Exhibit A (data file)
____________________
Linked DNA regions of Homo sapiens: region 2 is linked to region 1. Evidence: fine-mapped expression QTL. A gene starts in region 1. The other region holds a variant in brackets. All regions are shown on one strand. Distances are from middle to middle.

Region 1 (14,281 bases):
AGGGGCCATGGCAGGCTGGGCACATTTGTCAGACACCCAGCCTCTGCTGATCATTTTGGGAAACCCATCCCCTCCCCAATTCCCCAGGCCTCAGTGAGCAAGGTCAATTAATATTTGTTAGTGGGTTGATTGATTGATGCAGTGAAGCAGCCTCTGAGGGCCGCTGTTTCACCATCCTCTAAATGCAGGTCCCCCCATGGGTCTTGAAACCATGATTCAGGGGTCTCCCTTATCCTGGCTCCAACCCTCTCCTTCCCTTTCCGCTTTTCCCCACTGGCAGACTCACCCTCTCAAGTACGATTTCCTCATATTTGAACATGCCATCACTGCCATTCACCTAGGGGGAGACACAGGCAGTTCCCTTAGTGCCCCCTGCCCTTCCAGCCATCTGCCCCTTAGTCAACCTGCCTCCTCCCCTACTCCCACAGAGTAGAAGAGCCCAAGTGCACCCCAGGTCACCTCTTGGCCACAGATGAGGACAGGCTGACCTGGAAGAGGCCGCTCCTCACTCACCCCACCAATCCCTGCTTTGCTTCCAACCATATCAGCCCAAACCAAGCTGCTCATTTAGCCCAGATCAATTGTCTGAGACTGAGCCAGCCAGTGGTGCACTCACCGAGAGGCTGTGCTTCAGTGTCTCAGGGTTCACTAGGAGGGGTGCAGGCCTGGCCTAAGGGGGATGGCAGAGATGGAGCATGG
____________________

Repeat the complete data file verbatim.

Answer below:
Linked DNA regions of Homo sapiens: region 2 is linked to region 1. Evidence: fine-mapped expression QTL. A gene starts in region 1. The other region holds a variant in brackets. All regions are shown on one strand. Distances are from middle to middle.

Region 1 (14,281 bases):
AGGGGCCATGGCAGGCTGGGCACATTTGTCAGACACCCAGCCTCTGCTGATCATTTTGGGAAACCCATCCCCTCCCCAATTCCCCAGGCCTCAGTGAGCAAGGTCAATTAATATTTGTTAGTGGGTTGATTGATTGATGCAGTGAAGCAGCCTCTGAGGGCCGCTGTTTCACCATCCTCTAAATGCAGGTCCCCCCATGGGTCTTGAAACCATGATTCAGGGGTCTCCCTTATCCTGGCTCCAACCCTCTCCTTCCCTTTCCGCTTTTCCCCACTGGCAGACTCACCCTCTCAAGTACGATTTCCTCATATTTGAACATGCCATCACTGCCATTCACCTAGGGGGAGACACAGGCAGTTCCCTTAGTGCCCCCTGCCCTTCCAGCCATCTGCCCCTTAGTCAACCTGCCTCCTCCCCTACTCCCACAGAGTAGAAGAGCCCAAGTGCACCCCAGGTCACCTCTTGGCCACAGATGAGGACAGGCTGACCTGGAAGAGGCCGCTCCTCACTCACCCCACCAATCCCTGCTTTGCTTCCAACCATATCAGCCCAAACCAAGCTGCTCATTTAGCCCAGATCAATTGTCTGAGACTGAGCCAGCCAGTGGTGCACTCACCGAGAGGCTGTGCTTCAGTGTCTCAGGGTTCACTAGGAGGGGTGCAGGCCTGGCCTAAGGGGGATGGCAGAGATGGAGCATGG